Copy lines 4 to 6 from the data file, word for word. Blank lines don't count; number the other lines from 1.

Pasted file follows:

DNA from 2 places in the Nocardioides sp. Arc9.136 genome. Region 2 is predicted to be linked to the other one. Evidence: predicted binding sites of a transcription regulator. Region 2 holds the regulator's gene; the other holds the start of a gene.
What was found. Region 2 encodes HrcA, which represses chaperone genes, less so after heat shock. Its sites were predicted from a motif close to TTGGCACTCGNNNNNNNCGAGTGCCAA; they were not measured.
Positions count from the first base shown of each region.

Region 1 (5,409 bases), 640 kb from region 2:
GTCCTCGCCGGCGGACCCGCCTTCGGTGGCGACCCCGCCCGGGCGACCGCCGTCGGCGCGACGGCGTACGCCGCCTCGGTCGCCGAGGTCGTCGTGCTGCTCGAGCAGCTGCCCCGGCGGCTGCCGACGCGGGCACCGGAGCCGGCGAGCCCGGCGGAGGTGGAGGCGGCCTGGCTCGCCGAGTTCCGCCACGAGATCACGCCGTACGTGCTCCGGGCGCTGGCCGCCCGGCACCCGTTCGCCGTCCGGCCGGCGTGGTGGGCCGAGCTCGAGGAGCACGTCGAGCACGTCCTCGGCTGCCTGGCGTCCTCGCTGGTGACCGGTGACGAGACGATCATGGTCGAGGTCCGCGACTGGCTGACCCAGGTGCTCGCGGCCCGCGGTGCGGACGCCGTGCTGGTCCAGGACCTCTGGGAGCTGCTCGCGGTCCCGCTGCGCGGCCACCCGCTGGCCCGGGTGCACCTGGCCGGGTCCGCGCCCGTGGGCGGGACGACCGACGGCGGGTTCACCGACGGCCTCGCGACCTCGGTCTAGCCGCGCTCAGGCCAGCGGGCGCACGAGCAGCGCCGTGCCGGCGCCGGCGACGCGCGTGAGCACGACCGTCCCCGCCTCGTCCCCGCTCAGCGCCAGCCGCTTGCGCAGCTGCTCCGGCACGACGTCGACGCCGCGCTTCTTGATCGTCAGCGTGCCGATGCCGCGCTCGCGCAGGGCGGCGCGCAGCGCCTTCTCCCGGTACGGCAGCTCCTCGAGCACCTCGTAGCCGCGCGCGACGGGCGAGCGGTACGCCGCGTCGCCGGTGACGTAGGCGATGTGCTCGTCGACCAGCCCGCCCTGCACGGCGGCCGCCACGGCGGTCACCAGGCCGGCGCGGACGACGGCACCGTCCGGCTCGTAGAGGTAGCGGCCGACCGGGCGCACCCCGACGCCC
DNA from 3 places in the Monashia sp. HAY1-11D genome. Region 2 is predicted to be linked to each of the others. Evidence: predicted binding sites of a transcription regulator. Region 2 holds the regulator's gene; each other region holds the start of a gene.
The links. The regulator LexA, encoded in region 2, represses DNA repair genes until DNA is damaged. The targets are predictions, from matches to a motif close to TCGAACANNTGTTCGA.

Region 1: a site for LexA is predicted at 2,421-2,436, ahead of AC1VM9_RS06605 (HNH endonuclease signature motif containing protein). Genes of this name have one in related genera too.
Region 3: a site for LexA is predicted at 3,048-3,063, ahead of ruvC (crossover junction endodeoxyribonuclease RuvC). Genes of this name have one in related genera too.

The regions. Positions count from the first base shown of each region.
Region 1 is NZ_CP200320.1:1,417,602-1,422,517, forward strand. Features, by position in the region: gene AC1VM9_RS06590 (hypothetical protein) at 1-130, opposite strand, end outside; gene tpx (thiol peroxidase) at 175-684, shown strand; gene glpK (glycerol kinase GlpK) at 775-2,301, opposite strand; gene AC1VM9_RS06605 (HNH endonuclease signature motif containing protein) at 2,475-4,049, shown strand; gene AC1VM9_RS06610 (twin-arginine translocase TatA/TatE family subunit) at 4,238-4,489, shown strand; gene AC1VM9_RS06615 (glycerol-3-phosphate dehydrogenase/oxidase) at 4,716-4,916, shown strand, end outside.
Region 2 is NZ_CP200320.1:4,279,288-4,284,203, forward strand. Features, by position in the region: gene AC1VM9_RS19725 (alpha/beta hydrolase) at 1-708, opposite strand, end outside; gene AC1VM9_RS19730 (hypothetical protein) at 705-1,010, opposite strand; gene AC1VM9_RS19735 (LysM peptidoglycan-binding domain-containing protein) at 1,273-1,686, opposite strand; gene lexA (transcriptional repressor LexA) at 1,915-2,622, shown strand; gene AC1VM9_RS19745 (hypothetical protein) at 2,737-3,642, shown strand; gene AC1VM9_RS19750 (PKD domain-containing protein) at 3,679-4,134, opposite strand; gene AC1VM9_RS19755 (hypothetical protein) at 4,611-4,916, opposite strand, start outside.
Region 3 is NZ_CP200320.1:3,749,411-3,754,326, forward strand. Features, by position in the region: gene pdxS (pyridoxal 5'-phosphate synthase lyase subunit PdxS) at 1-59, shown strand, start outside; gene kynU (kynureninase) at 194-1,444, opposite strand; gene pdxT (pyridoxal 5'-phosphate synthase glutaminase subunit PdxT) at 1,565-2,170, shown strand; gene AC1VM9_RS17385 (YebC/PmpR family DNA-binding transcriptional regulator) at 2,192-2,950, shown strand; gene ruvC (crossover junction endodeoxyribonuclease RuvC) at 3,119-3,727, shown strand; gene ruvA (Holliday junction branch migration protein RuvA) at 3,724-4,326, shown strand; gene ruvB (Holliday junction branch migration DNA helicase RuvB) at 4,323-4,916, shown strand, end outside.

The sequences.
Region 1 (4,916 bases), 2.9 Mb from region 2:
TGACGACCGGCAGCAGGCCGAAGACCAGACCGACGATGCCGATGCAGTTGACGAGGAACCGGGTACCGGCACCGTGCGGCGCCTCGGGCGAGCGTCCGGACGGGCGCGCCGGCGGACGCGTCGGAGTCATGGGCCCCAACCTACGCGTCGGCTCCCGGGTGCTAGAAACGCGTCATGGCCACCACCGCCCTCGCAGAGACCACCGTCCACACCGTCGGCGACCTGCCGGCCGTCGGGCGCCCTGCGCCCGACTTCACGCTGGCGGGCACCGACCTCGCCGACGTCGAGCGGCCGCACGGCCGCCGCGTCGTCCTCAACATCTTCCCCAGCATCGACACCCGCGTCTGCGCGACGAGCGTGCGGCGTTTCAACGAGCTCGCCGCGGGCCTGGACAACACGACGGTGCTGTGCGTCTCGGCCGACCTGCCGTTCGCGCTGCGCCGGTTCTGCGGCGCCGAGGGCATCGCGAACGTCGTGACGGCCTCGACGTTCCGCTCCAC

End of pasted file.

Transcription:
Region 1 (5,409 bases), 640 kb from region 2:
GTCCTCGCCGGCGGACCCGCCTTCGGTGGCGACCCCGCCCGGGCGACCGCCGTCGGCGCGACGGCGTACGCCGCCTCGGTCGCCGAGGTCGTCGTGCTGCTCGAGCAGCTGCCCCGGCGGCTGCCGACGCGGGCACCGGAGCCGGCGAGCCCGGCGGAGGTGGAGGCGGCCTGGCTCGCCGAGTTCCGCCACGAGATCACGCCGTACGTGCTCCGGGCGCTGGCCGCCCGGCACCCGTTCGCCGTCCGGCCGGCGTGGTGGGCCGAGCTCGAGGAGCACGTCGAGCACGTCCTCGGCTGCCTGGCGTCCTCGCTGGTGACCGGTGACGAGACGATCATGGTCGAGGTCCGCGACTGGCTGACCCAGGTGCTCGCGGCCCGCGGTGCGGACGCCGTGCTGGTCCAGGACCTCTGGGAGCTGCTCGCGGTCCCGCTGCGCGGCCACCCGCTGGCCCGGGTGCACCTGGCCGGGTCCGCGCCCGTGGGCGGGACGACCGACGGCGGGTTCACCGACGGCCTCGCGACCTCGGTCTAGCCGCGCTCAGGCCAGCGGGCGCACGAGCAGCGCCGTGCCGGCGCCGGCGACGCGCGTGAGCACGACCGTCCCCGCCTCGTCCCCGCTCAGCGCCAGCCGCTTGCGCAGCTGCTCCGGCACGACGTCGACGCCGCGCTTCTTGATCGTCAGCGTGCCGATGCCGCGCTCGCGCAGGGCGGCGCGCAGCGCCTTCTCCCGGTACGGCAGCTCCTCGAGCACCTCGTAGCCGCGCGCGACGGGCGAGCGGTACGCCGCGTCGCCGGTGACGTAGGCGATGTGCTCGTCGACCAGCCCGCCCTGCACGGCGGCCGCCACGGCGGTCACCAGGCCGGCGCGGACGACGGCACCGTCCGGCTCGTAGAGGTAGCGGCCGACCGGGCGCACCCCGACGCCC
DNA from 3 places in the Monashia sp. HAY1-11D genome. Region 2 is predicted to be linked to each of the others. Evidence: predicted binding sites of a transcription regulator. Region 2 holds the regulator's gene; each other region holds the start of a gene.